Reservation is a distracting word in India.
In all the discussion since the Supreme Court upheld the guidelines of the Right to Education Act about a month ago, maximum debate has centred around one clause, the one that earmarks 25% of seats in private schools for economically weaker sections.
Yes, the reservations will have huge repercussions on students and families all round, among the rich and the poor, and yes, there will be stories of discrimination, endurance, and maybe even some success.
But the fact remains that a majority of students in India still attend public schools. While there’s no denying private school enrolment is increasing (the Annual Status of Education Report 2011 says it has gone from 18.7% in 2006 to 25.6% in 2011), there are still about 75% of students in India attending public schools.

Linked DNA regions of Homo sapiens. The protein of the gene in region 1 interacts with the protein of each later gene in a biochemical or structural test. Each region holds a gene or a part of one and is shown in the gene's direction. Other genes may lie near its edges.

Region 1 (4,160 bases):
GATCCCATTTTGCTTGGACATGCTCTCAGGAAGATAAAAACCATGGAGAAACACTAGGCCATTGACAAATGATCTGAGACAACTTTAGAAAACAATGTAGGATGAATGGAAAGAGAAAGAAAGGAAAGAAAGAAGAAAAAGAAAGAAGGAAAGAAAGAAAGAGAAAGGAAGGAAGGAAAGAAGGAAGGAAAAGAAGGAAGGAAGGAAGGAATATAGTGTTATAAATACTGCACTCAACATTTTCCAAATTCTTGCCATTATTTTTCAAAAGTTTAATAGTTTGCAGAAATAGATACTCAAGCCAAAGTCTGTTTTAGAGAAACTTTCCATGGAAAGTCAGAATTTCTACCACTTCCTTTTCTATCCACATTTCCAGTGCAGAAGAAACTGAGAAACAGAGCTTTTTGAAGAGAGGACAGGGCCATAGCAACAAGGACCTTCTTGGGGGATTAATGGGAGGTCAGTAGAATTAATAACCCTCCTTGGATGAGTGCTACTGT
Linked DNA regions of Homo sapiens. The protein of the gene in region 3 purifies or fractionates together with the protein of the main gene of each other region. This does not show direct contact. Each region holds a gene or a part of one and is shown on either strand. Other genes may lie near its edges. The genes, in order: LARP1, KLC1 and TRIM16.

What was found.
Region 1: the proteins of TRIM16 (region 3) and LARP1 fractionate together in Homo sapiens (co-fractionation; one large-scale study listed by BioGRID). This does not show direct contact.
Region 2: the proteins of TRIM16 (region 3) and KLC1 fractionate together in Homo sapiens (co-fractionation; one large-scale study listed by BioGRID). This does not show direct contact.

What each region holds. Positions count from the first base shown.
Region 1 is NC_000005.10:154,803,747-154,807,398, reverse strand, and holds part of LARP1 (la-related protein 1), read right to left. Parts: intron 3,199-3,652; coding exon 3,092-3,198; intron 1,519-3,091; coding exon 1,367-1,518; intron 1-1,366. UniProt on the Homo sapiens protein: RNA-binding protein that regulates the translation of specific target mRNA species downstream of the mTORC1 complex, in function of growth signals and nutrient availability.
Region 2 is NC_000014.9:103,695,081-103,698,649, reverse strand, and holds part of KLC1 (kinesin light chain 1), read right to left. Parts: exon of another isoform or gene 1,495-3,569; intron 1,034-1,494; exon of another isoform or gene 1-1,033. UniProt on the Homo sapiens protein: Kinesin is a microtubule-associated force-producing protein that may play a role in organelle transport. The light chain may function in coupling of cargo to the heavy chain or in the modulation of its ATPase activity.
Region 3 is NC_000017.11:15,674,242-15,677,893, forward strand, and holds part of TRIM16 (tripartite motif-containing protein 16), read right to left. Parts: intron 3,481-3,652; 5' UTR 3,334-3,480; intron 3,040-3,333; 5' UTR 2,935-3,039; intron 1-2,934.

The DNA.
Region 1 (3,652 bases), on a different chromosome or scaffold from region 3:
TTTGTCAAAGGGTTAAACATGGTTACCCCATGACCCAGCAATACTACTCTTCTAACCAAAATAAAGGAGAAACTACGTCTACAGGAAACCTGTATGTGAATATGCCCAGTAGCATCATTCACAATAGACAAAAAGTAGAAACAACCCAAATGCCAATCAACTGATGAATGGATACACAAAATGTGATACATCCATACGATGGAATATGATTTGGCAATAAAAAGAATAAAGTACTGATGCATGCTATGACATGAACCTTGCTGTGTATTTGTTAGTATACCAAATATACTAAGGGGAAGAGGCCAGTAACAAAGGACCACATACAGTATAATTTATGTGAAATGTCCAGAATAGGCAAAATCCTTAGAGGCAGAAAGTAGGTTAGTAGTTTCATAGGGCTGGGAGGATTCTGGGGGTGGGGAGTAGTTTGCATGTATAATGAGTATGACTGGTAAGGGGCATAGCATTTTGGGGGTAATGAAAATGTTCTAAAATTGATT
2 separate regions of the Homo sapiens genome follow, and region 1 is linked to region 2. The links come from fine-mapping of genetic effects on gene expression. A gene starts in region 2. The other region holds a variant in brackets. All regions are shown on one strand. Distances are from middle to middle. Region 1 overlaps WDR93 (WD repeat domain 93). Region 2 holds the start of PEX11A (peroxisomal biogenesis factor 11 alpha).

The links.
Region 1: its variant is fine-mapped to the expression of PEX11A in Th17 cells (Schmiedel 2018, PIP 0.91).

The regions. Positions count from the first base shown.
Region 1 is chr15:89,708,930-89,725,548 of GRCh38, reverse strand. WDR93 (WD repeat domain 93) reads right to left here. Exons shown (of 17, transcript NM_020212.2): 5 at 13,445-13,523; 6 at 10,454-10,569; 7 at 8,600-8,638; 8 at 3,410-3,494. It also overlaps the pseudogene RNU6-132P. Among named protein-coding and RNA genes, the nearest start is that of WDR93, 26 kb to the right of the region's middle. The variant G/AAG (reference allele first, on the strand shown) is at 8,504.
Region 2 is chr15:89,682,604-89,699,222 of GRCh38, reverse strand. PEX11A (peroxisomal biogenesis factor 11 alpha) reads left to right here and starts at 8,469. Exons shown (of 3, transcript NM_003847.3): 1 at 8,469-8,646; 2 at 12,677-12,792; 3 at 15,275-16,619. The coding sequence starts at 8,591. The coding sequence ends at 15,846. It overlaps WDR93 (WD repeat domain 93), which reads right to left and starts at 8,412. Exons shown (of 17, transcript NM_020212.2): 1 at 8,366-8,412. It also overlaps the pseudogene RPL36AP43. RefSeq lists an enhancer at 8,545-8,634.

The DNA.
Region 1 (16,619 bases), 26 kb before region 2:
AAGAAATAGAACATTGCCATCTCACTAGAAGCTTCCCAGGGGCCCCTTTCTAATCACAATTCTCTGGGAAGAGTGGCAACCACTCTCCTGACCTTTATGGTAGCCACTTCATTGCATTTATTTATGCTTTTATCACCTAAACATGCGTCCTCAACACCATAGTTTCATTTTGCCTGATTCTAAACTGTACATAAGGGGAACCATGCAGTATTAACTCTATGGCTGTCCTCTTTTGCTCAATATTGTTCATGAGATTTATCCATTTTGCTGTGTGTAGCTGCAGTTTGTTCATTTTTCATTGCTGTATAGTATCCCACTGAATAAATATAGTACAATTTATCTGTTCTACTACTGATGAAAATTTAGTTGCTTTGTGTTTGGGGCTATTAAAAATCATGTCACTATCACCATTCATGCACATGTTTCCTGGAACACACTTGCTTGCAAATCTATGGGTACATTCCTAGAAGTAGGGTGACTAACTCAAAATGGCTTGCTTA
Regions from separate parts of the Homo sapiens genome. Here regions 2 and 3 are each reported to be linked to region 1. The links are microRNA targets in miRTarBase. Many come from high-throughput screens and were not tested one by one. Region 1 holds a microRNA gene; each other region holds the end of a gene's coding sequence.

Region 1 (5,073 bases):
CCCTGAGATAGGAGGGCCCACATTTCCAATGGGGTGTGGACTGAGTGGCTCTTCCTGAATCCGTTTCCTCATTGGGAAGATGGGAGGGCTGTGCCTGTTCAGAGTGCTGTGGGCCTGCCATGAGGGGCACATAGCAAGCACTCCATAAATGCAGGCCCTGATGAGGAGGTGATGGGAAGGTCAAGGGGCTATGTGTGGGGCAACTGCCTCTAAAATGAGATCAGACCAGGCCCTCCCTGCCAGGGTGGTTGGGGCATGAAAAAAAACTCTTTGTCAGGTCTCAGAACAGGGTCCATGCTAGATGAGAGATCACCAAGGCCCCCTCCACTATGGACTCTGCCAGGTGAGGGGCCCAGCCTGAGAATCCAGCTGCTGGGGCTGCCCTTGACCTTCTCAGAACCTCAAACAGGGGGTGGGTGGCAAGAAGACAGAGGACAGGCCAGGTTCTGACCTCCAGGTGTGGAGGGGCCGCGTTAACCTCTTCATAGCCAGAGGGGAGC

The reservation debate has distracted attention from a disturbing fact: that the government sees private schools as an alternate to state schooling. By stipulating that private schools reserve 25% seats for poor students, the government is not only accommodating more people enrolling in private schools, but also shrugging off at least part of the responsibility for free and compulsory education. There wouldn’t be a need to allot 25% of seats in private schools to the poor if there were enough seats in public schools. And parents wouldn’t want to enroll their children in private schools, if they were getting the kind of education they deserve in public schools.
Read the full article by Aditi Seshadri at DNA